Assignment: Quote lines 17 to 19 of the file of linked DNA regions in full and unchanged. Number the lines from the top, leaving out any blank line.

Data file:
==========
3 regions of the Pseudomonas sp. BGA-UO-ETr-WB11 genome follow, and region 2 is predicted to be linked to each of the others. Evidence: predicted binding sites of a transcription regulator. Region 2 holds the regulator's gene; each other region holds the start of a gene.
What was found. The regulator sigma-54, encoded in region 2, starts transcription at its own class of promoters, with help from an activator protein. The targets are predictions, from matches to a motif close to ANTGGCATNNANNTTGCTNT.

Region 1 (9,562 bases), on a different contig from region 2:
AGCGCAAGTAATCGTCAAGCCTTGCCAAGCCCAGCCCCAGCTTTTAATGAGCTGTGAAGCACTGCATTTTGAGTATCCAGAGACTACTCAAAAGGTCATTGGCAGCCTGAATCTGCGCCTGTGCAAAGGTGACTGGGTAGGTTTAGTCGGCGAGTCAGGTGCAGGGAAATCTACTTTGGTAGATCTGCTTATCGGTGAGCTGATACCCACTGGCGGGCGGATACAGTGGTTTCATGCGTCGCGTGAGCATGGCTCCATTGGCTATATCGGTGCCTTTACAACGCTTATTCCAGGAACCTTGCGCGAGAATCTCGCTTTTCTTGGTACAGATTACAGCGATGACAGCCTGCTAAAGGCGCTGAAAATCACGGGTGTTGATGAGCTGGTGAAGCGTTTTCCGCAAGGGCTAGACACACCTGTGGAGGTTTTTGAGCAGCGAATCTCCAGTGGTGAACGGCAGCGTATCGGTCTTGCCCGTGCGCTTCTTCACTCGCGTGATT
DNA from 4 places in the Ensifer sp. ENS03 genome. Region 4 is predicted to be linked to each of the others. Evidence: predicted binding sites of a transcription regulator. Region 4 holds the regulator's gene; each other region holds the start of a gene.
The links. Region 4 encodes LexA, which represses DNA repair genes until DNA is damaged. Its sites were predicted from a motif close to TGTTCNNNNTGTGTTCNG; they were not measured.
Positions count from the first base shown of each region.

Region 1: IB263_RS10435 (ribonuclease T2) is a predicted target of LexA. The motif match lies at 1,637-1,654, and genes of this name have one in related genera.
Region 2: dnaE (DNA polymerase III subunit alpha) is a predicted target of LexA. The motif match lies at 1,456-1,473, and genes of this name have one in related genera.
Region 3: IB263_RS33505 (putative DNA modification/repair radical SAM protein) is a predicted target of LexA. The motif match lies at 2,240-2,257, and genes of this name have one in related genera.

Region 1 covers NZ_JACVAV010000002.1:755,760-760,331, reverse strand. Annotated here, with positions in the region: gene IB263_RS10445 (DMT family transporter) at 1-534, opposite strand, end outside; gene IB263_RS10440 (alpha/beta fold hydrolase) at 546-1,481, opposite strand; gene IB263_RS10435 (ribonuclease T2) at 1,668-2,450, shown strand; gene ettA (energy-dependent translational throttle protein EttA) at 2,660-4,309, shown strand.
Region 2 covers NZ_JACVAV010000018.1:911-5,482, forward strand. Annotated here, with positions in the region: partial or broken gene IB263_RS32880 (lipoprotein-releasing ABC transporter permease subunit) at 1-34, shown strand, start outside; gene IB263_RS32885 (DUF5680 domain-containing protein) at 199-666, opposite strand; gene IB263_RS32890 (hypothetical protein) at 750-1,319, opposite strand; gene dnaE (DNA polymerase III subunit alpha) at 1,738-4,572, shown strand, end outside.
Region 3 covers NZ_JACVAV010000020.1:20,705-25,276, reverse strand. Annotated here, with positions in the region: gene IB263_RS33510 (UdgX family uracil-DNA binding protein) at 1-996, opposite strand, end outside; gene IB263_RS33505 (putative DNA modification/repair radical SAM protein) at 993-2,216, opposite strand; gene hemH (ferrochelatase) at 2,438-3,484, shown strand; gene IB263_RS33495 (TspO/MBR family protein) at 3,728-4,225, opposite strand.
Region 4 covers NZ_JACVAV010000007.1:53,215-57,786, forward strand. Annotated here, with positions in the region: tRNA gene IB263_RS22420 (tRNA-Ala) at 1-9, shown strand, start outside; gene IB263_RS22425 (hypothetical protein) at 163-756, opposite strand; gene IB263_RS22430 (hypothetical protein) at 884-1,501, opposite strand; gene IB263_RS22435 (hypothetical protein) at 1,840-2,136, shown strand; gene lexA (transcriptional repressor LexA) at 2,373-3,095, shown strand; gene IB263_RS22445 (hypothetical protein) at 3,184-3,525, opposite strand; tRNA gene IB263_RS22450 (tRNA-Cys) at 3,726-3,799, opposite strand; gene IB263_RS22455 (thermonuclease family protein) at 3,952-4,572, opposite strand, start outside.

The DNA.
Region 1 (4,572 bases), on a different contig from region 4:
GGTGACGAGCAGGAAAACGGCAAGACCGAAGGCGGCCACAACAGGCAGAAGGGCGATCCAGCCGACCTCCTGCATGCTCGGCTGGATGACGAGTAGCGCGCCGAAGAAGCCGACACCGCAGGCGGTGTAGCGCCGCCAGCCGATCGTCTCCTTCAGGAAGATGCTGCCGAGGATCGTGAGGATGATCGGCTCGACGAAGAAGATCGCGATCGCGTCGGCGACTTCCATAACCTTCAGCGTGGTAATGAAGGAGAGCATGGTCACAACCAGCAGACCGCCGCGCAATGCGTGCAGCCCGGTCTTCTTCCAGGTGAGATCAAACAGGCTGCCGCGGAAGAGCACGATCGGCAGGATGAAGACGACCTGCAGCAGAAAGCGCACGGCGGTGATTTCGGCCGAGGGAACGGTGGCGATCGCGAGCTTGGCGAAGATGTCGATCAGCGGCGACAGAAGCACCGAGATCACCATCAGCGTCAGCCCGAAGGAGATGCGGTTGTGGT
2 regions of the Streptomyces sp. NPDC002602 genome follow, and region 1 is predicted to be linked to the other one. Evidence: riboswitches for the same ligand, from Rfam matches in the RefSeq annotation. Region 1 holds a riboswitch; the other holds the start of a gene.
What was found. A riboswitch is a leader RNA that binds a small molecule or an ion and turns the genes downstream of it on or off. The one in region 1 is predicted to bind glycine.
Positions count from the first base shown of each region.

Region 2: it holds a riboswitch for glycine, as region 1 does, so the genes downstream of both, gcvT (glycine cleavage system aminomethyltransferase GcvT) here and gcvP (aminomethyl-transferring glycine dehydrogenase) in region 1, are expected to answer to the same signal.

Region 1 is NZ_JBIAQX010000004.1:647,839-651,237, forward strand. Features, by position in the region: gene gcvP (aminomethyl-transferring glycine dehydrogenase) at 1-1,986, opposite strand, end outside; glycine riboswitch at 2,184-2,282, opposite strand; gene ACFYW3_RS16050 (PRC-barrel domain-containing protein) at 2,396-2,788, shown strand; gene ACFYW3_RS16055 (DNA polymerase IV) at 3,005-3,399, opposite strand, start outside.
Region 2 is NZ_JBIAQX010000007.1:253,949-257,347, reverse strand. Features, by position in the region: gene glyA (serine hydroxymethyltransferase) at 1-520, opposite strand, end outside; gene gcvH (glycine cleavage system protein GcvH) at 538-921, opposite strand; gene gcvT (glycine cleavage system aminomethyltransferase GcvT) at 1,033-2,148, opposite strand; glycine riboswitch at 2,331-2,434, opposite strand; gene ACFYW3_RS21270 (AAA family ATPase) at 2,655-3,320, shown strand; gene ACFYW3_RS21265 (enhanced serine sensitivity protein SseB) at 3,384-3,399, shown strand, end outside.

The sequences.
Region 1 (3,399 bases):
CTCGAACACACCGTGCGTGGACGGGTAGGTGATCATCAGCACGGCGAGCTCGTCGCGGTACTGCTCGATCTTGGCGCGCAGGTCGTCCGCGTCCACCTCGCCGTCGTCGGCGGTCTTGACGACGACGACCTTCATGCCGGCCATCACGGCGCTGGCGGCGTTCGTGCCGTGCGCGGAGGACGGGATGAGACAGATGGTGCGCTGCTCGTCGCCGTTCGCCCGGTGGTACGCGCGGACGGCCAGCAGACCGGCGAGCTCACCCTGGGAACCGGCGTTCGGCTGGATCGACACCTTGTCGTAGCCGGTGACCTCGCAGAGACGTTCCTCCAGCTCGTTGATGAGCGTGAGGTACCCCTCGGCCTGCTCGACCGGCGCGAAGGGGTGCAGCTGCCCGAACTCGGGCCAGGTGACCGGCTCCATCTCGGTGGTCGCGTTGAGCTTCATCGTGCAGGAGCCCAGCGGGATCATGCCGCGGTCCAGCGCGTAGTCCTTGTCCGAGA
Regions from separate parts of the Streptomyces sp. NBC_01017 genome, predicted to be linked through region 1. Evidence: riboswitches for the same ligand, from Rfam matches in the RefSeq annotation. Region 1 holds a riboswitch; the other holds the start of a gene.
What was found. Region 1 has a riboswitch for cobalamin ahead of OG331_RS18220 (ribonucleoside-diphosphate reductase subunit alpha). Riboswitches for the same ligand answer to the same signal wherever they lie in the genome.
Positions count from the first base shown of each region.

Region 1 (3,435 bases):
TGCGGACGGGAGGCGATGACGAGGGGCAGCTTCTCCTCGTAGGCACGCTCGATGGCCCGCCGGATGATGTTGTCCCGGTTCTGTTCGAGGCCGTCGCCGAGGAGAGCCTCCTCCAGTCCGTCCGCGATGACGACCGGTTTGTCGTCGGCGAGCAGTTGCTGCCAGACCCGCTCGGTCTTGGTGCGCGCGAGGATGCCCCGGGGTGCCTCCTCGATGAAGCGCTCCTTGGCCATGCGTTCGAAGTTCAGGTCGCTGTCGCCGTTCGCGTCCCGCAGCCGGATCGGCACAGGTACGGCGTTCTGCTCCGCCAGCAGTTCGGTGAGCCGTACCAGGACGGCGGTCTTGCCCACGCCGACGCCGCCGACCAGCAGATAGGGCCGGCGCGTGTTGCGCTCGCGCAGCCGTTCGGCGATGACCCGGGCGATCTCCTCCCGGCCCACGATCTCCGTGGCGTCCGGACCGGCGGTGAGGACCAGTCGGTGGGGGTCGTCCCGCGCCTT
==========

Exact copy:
GGTGACGAGCAGGAAAACGGCAAGACCGAAGGCGGCCACAACAGGCAGAAGGGCGATCCAGCCGACCTCCTGCATGCTCGGCTGGATGACGAGTAGCGCGCCGAAGAAGCCGACACCGCAGGCGGTGTAGCGCCGCCAGCCGATCGTCTCCTTCAGGAAGATGCTGCCGAGGATCGTGAGGATGATCGGCTCGACGAAGAAGATCGCGATCGCGTCGGCGACTTCCATAACCTTCAGCGTGGTAATGAAGGAGAGCATGGTCACAACCAGCAGACCGCCGCGCAATGCGTGCAGCCCGGTCTTCTTCCAGGTGAGATCAAACAGGCTGCCGCGGAAGAGCACGATCGGCAGGATGAAGACGACCTGCAGCAGAAAGCGCACGGCGGTGATTTCGGCCGAGGGAACGGTGGCGATCGCGAGCTTGGCGAAGATGTCGATCAGCGGCGACAGAAGCACCGAGATCACCATCAGCGTCAGCCCGAAGGAGATGCGGTTGTGGT
2 regions of the Streptomyces sp. NPDC002602 genome follow, and region 1 is predicted to be linked to the other one. Evidence: riboswitches for the same ligand, from Rfam matches in the RefSeq annotation. Region 1 holds a riboswitch; the other holds the start of a gene.
What was found. A riboswitch is a leader RNA that binds a small molecule or an ion and turns the genes downstream of it on or off. The one in region 1 is predicted to bind glycine.